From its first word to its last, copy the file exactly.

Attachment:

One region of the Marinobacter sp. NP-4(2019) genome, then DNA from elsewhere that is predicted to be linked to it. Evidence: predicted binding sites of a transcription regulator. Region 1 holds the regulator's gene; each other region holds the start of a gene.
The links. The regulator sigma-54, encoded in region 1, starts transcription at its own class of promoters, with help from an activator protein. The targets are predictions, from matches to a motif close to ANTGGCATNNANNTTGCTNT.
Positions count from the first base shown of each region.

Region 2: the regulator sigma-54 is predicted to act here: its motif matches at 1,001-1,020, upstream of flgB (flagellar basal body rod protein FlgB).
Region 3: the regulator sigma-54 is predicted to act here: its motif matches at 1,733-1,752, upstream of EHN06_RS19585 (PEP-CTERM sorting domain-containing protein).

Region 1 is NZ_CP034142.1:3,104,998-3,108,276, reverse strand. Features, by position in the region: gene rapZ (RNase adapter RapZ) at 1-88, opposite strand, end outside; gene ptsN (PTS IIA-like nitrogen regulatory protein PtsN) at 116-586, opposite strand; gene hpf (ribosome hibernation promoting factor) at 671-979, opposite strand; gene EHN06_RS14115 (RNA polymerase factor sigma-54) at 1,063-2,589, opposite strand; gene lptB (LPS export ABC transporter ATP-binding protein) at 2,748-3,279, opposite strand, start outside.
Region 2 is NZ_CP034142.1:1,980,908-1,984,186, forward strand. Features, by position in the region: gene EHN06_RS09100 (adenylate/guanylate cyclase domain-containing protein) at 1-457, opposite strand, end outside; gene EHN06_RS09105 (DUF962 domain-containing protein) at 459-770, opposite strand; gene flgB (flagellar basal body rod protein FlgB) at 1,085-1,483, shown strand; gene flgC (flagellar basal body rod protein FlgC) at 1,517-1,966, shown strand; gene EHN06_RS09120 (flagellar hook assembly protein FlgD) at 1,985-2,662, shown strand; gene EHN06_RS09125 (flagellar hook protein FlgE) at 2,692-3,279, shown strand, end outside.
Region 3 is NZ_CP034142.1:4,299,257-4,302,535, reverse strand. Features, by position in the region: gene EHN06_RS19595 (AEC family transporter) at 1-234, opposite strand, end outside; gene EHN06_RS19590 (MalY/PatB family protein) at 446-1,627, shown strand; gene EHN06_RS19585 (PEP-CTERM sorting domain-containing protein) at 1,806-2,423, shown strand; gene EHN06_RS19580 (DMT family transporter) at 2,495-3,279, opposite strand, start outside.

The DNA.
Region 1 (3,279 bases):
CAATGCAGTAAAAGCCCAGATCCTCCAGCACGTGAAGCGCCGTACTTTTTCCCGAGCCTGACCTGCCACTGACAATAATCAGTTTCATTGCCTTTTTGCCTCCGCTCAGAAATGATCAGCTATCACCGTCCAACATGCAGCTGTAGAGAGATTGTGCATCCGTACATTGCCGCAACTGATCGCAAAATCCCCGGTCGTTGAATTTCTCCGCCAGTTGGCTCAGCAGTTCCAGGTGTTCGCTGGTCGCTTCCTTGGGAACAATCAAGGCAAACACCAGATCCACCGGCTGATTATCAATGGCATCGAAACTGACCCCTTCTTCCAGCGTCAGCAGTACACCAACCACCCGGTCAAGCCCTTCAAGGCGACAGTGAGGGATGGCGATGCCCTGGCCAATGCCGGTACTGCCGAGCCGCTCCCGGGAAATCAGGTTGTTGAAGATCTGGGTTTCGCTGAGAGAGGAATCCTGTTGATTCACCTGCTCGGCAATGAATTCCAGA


One region of the Marinobacter sp. NP-4(2019) genome, then DNA from elsewhere that is predicted to be linked to it. Evidence: predicted binding sites of a transcription regulator. Region 1 holds the regulator's gene; each other region holds the start of a gene.
The links. The regulator sigma-54, encoded in region 1, starts transcription at its own class of promoters, with help from an activator protein. The targets are predictions, from matches to a motif close to ANTGGCATNNANNTTGCTNT.
Positions count from the first base shown of each region.

Region 2: the regulator sigma-54 is predicted to act here: its motif matches at 1,001-1,020, upstream of flgB (flagellar basal body rod protein FlgB).
Region 3: the regulator sigma-54 is predicted to act here: its motif matches at 1,733-1,752, upstream of EHN06_RS19585 (PEP-CTERM sorting domain-containing protein).

Region 1 is NZ_CP034142.1:3,104,998-3,108,276, reverse strand. Features, by position in the region: gene rapZ (RNase adapter RapZ) at 1-88, opposite strand, end outside; gene ptsN (PTS IIA-like nitrogen regulatory protein PtsN) at 116-586, opposite strand; gene hpf (ribosome hibernation promoting factor) at 671-979, opposite strand; gene EHN06_RS14115 (RNA polymerase factor sigma-54) at 1,063-2,589, opposite strand; gene lptB (LPS export ABC transporter ATP-binding protein) at 2,748-3,279, opposite strand, start outside.
Region 2 is NZ_CP034142.1:1,980,908-1,984,186, forward strand. Features, by position in the region: gene EHN06_RS09100 (adenylate/guanylate cyclase domain-containing protein) at 1-457, opposite strand, end outside; gene EHN06_RS09105 (DUF962 domain-containing protein) at 459-770, opposite strand; gene flgB (flagellar basal body rod protein FlgB) at 1,085-1,483, shown strand; gene flgC (flagellar basal body rod protein FlgC) at 1,517-1,966, shown strand; gene EHN06_RS09120 (flagellar hook assembly protein FlgD) at 1,985-2,662, shown strand; gene EHN06_RS09125 (flagellar hook protein FlgE) at 2,692-3,279, shown strand, end outside.
Region 3 is NZ_CP034142.1:4,299,257-4,302,535, reverse strand. Features, by position in the region: gene EHN06_RS19595 (AEC family transporter) at 1-234, opposite strand, end outside; gene EHN06_RS19590 (MalY/PatB family protein) at 446-1,627, shown strand; gene EHN06_RS19585 (PEP-CTERM sorting domain-containing protein) at 1,806-2,423, shown strand; gene EHN06_RS19580 (DMT family transporter) at 2,495-3,279, opposite strand, start outside.

The DNA.
Region 1 (3,279 bases):
CAATGCAGTAAAAGCCCAGATCCTCCAGCACGTGAAGCGCCGTACTTTTTCCCGAGCCTGACCTGCCACTGACAATAATCAGTTTCATTGCCTTTTTGCCTCCGCTCAGAAATGATCAGCTATCACCGTCCAACATGCAGCTGTAGAGAGATTGTGCATCCGTACATTGCCGCAACTGATCGCAAAATCCCCGGTCGTTGAATTTCTCCGCCAGTTGGCTCAGCAGTTCCAGGTGTTCGCTGGTCGCTTCCTTGGGAACAATCAAGGCAAACACCAGATCCACCGGCTGATTATCAATGGCATCGAAACTGACCCCTTCTTCCAGCGTCAGCAGTACACCAACCACCCGGTCAAGCCCTTCAAGGCGACAGTGAGGGATGGCGATGCCCTGGCCAATGCCGGTACTGCCGAGCCGCTCCCGGGAAATCAGGTTGTTGAAGATCTGGGTTTCGCTGAGAGAGGAATCCTGTTGATTCACCTGCTCGGCAATGAATTCCAGA